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Senate Takes On Trump's Tax Plan; Puerto Rico's Water Crisis; Packers QB Aaron Rodgers Breaks Collarbone; Report: Russians Learned U.S. Politics From "House of Cards." Aired 7:30-8a ET

Aired October 16, 2017 - 07:30   ET


[07:31:43] CHRIS CUOMO, CNN ANCHOR: All right. A lot of work to do in D.C. The Senate is set to tackle President Trump's tax reform proposal this week. Can they make it or anything else happen?

Let's discuss with Republican Sen. John Kennedy of Louisiana. Senator, always a pleasure to have you on the show.

We were reporting on that oil rig fire that's going on and the search efforts in Lake Pontchartrain, so our best to the communities that are dealing with that.

SEN. JOHN KENNEDY (R), LOUISIANA: Thanks, Chris. Thank you, Chris.

CUOMO: All right. So when we're talking about Washington, D.C., what is your take on the possibility for progress on any of these hot issues?

KENNEDY: I'm an optimist. I think on tax reform I would give us a 55 to 60 percent chance right now.

CUOMO: So --

KENNEDY: I would like to think we'll get some Democratic support, and we might if we get the 50 votes. I don't think any Democrats will provide the fiftieth vote. I regret that but that's just political reality.

CUOMO: So you thinking this happens this year? And we've been saying tax reform but it seems, really, this is about tax cuts. That'll seem like --


CUOMO: -- a semantical interest to most of the audience but it's a real one from your perspective. These aren't long-term policies that are going to be put in place, they're probably shorter-term cuts.

But do you think it can get done this year?

KENNEDY: Well, it better, Chris. It better, for two reasons. Number one, our economy needs it. Number two, the people in charge at the moment here in Washington, my party, we need it.

Now, that doesn't mean we need to just pass anything. We need to do it right.

But I believe that if we reduce everyone's taxes, including and especially ordinary Americans -- but not just them -- businesses as well -- then I think -- I think you'll see the economy grow. It's not going to bust through the ceiling but I think you can see a half to a point of GDP growth.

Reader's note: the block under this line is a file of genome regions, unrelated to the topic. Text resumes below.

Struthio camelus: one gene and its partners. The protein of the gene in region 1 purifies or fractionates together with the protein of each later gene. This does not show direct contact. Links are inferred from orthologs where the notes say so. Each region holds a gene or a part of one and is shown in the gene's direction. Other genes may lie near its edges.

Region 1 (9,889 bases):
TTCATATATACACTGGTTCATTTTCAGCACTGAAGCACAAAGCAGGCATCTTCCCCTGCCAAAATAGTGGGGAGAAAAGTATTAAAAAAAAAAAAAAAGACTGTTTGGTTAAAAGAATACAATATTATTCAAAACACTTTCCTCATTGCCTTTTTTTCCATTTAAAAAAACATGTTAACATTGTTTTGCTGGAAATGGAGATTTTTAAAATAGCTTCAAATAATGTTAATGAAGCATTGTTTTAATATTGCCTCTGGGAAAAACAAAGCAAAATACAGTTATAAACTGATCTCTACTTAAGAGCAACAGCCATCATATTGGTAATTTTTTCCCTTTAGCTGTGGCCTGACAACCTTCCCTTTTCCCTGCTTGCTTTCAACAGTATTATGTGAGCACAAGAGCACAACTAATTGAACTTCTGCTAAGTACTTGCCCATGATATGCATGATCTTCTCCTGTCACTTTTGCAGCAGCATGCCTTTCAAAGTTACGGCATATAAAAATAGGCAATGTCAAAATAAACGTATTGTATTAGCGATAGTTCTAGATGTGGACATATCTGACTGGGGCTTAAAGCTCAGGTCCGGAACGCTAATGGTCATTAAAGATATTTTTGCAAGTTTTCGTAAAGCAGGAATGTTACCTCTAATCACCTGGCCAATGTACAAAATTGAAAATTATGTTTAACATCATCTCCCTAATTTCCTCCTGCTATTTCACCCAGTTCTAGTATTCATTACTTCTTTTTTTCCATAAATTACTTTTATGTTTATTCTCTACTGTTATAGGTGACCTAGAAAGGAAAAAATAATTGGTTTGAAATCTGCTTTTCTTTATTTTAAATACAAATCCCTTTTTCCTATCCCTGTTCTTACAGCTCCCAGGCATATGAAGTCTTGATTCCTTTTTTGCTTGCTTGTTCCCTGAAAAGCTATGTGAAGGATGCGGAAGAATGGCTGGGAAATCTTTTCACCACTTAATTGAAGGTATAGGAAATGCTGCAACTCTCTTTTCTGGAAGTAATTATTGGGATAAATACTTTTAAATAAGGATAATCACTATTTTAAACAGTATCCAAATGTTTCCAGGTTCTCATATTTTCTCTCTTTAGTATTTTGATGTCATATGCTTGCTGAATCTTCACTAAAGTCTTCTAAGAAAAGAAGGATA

It will get us back to average, which is supposed to about three percent. We're at about 1.9 percent now and that's why we don't have the jobs we should have.

And more importantly, that's why you haven't seen wages going up. That, and the fact that businesses have had to spend so much money on health care they haven't been able to give people a pay raise.

CUOMO: Let's deal with the politics and then we'll get into some of the policy considerations that you're putting together here for us.


CUOMO: Lindsey Graham seemed to up the urgency, especially for the GOP in getting something done on taxes. Here's what he said.


JOHN DICKERSON, HOST, CBS "FACE THE NATION": Are you going to get tax reform done?

SEN. LINDSEY GRAHAM (R), SOUTH CAROLINA: Yes. If we don't, we're dead.

If we don't cut taxes and we don't eventually repeal and replace Obamacare, then we're going to lose across the board in the House in 2018, and all of my colleagues running in primaries in 2018 will probably get beat. It will be the end of Mitch McConnell as we know it.


CUOMO: Truthful hyperbole, as the president said in one of his earlier works, or do you think the stakes are as dire as the senator lays them out?

KENNEDY: I wouldn't have put it exactly like Lindsey put it, but I think it is urgent and here's why. Forget the politics.

There are too many people in America who aren't sharing the great wealth of this country. And they're ordinary people and they tell me every day Kennedy, I look around and I see too many underserving people at the top getting bailouts and I see too many undeserving people at the bottom getting handouts.

[07:35:05] And I'm stuck in the middle and I can't pay anything more because my health insurance has gone up, and my kid's tuition has gone up, and my taxes have gone up. But I'll tell you what hasn't gone up, my income. And they're angry and they're on both sides of the aisle. They're Bernie Sanders supporters and they're Donald Trump supporters. And we need to help those ordinary Americans believe in the American dream again. And to me, that's what tax reform is all about.

Now --

CUOMO: But, Senator, how do you look those people in the eye who -- let's say, the Trump base part of them -- when the proposal he just put out -- state taxes, helping out those at the top, big businesses getting cuts that little businesses that are the engines of this economy are not getting? Payroll taxes not touched.


CUOMO: That's how you help working-class Americans. I don't need to tell you this. You've been talking about it for decades.

But that's what the president's putting out. That is not designed to help the working-class. The estate tax doesn't help the working- class.

KENNEDY: Well, a couple of points.

Number one, the president put out an outline. That's not necessarily what the Senate's going to do. The bill is being drafted right now.

Number two, you've heard me talk about it. The quickest way to help the middle-class, double the standard deduction. For a couple making $70,000 a year, that's going to give them a couple of thousand dollars extra in their paycheck.

CUOMO: Yes, sure, that would help. But I'm saying he put it out and said this helps the --

KENNEDY: I understand.